Back in 2019, razor manufacturer Gillette launched a grievously ill-considered advertising campaign addressing toxic masculinity, just as the #Metoo movement was gaining speed, using images portraying sexism, bullying and aggressive male behaviour.
The idea was to twist the company’s slogan from “The best a man can get” to the “The best a man can be.” It sucked big time and hilariously backfired, causing huge reputational damage to the business, as customers turned their backs on this impossibly woke nonsense.
Having bought Gillette products for years, I have never bought them since and never will again.
It’s just the sort of incident that Vivek Ramaswamy explores in his forensically researched Woke Inc: Inside the Social Justice Scam, where paying lip-service to critical theories on race and gender has become a commercial imperative in the 21st century.
And it’s not just about consumer products and what they say about us, it’s about what we say and where we say it.
Ramaswamy looks at how mega-wealthy tech giants like Facebook, Twitter and Google feel that it is within their scope to not only determine who’s entitled to freedom of speech, but also what they should be saying. These are the same guys who banned the then-president of the United States from their social-media platforms.
A man duly elected to the most powerful post in the world was denied a voice because the unelected gazilionaires of northern California didn’t like what he stood for. It is irrelevant what you think of Donald Trump or his supporters, it is the principle of freedom of expression, encapsulated in the First Amendment of the US Constitution, that is being trampled-on here. And despite the absence of such a hallowed text in the UK or elsewhere, freedom of expression remains a cornerstone of any modern democracy.
Ramaswamy is certainly a bright button and knows business, law and the pharma industry inside out but it is his understanding of the privileges enjoyed by huge corporations which they cynically exploit to enhance their financial position that makes for the most damning reading.
In the US – and for the time being, in the UK and EU – social media companies are not considered publishers, in the legal sense, of any of the content on their platforms, so are immune from prosecution if someone goes rogue and defames a third party using their application. In another realm, however, wrongly accuse someone of being a paedophile in a newspaper and theoretically the complainant can sue the writer, editor, publisher and distributor into oblivion.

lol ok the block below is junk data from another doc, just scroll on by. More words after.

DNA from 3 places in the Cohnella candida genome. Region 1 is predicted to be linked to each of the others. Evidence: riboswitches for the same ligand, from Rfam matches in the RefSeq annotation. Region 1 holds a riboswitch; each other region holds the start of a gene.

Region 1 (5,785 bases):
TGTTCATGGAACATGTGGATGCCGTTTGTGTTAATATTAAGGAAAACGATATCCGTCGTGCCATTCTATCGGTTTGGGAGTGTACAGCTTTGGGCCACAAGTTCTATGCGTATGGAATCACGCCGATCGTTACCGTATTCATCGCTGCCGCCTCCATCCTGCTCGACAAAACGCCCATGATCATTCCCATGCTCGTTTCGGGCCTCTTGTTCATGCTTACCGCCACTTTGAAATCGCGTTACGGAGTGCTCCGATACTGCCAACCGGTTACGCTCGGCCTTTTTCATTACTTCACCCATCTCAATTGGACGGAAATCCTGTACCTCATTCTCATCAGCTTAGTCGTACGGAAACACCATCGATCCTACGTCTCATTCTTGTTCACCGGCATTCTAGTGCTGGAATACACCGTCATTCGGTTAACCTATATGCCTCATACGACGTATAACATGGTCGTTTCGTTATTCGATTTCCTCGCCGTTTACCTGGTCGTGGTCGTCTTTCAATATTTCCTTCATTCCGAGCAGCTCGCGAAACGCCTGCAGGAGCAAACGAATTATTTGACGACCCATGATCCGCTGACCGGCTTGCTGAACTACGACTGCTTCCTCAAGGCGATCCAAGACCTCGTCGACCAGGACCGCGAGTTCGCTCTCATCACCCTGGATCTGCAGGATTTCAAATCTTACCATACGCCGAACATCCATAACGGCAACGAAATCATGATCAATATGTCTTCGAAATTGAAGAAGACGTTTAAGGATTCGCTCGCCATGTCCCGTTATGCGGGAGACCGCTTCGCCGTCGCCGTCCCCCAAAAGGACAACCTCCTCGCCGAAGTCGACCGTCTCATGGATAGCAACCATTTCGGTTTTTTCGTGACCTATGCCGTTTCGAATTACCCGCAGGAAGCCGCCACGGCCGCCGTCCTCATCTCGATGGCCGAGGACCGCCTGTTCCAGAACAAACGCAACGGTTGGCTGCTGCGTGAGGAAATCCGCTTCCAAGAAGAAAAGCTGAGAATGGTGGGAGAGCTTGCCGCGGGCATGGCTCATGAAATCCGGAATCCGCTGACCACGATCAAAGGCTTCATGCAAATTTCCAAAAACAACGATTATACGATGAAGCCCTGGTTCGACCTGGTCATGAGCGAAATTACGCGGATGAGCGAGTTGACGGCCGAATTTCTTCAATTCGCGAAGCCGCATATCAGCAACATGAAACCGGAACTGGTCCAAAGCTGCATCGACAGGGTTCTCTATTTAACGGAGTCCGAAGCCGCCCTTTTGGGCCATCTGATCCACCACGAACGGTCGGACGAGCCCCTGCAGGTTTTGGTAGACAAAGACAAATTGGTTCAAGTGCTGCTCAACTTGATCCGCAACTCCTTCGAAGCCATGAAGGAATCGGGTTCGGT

Implicitly, in return for that immunity, the US government expects those companies to honour freedom of expression. But that’s not how it works. Because these companies are acting just like publishers, editing content for their users, blocking what they don’t like, promoting what they do and obviously playing favourites so that people like Donald Trump are sacrificed on the altar of woke.
Any opinions that are out of step with woke orthodoxy, these companies believe, should not be heard. They are the new guardians of morality. The arbiters on all questions of racial justice, gender equality and how to fight climate change. And yet no one voted for them.
Ramaswamy nails this problem, highlighting the cynicism woven into woke corporate decisions, like the diesel emissions scandal at Volkswagen that was central to its deceit of being a super-green car manufacturer. He exposes the hypocrisy of the relatively recent phenomenon of stakeholder capitalism, where financial institutions insist on diversity in the boardroom or environmental, social justice and governance specifics before doing business, relegating maximising shareholder returns to a secondary consideration.
He also tackes diversity, which he says is not the diversity of thought that a healthy company needs, however, but is all about tokenism and meeting quotas based on people’s skin colour and sex, as if those characteristics define what they might think, and it’s a point well made.
With the understanding of a true corporate animal, Ramaswamy also looks at the rise of the management class, where CEOs can fund their own social-justice projects in the search for wealth and influence and can become less accountable by becoming more accountable. That means taking a corporation public so that, instead of a few deeply invested shareholders who might poke their noses into the business, the CEO can float the company and have many more shareholders, though none that are interested in how the company is run or what its boss has to say on Twitter about Black Lives Matter as long as it continues to turn a dividend.
It is through stakeholder capitalism and largely unaccountable CEOs of massive companies that we now hear these disproportionately loud voices on issues like race, gender and saving the planet, who have somehow managed to convince vast swaths of progressives that what they stand for is good and to side with them means you, too, can be part of their virtuous circle. But this is all horribly wrong.
As Ramasamy says, “Anyone who sincerely cares about important causes like female empowerment, racial equality and environmentalism ought to be offended when these causes are cheapened by corporations that pawn them off to advance their own goals.”
Buying an ice cream, using a deodorant, banking online or driving a certain car is not so much about the product itself anymore, it’s what buying that particular product says about you. The right choices will see you showered in a shared virtue, the wrong choices will see you showered in ordure.
That’s business in the 21st Century. Welcome to Woke Inc.
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